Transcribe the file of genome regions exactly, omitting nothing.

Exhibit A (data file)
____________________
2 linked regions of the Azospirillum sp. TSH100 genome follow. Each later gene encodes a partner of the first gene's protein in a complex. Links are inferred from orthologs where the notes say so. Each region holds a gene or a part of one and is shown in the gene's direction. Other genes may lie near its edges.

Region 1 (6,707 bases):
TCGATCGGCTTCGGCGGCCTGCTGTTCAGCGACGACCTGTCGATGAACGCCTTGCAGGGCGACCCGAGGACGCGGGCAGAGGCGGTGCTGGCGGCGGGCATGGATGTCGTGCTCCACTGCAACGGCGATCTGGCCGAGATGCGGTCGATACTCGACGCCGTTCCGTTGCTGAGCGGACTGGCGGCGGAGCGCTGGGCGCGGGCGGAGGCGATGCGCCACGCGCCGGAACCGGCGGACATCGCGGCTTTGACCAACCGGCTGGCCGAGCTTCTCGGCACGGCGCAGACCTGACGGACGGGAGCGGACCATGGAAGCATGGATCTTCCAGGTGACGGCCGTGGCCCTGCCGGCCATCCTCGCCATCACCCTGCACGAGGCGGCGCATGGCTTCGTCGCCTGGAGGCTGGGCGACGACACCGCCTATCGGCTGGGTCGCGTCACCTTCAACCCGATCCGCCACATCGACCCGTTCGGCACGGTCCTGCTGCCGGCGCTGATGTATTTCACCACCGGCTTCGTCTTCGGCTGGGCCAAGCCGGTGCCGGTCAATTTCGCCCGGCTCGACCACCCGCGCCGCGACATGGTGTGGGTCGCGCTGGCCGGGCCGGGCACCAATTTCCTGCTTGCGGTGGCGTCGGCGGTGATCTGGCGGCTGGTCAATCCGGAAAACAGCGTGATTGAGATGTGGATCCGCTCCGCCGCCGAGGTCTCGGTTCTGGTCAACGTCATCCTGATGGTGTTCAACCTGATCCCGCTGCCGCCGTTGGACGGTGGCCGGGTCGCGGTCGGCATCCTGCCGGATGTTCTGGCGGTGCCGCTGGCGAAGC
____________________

2 linked regions of the Azospirillum sp. TSH100 genome follow. Each later gene encodes a partner of the first gene's protein in a complex. Links are inferred from orthologs where the notes say so. Each region holds a gene or a part of one and is shown in the gene's direction. Other genes may lie near its edges.

Region 1 (6,707 bases):
TCGATCGGCTTCGGCGGCCTGCTGTTCAGCGACGACCTGTCGATGAACGCCTTGCAGGGCGACCCGAGGACGCGGGCAGAGGCGGTGCTGGCGGCGGGCATGGATGTCGTGCTCCACTGCAACGGCGATCTGGCCGAGATGCGGTCGATACTCGACGCCGTTCCGTTGCTGAGCGGACTGGCGGCGGAGCGCTGGGCGCGGGCGGAGGCGATGCGCCACGCGCCGGAACCGGCGGACATCGCGGCTTTGACCAACCGGCTGGCCGAGCTTCTCGGCACGGCGCAGACCTGACGGACGGGAGCGGACCATGGAAGCATGGATCTTCCAGGTGACGGCCGTGGCCCTGCCGGCCATCCTCGCCATCACCCTGCACGAGGCGGCGCATGGCTTCGTCGCCTGGAGGCTGGGCGACGACACCGCCTATCGGCTGGGTCGCGTCACCTTCAACCCGATCCGCCACATCGACCCGTTCGGCACGGTCCTGCTGCCGGCGCTGATGTATTTCACCACCGGCTTCGTCTTCGGCTGGGCCAAGCCGGTGCCGGTCAATTTCGCCCGGCTCGACCACCCGCGCCGCGACATGGTGTGGGTCGCGCTGGCCGGGCCGGGCACCAATTTCCTGCTTGCGGTGGCGTCGGCGGTGATCTGGCGGCTGGTCAATCCGGAAAACAGCGTGATTGAGATGTGGATCCGCTCCGCCGCCGAGGTCTCGGTTCTGGTCAACGTCATCCTGATGGTGTTCAACCTGATCCCGCTGCCGCCGTTGGACGGTGGCCGGGTCGCGGTCGGCATCCTGCCGGATGTTCTGGCGGTGCCGCTGGCGAAGC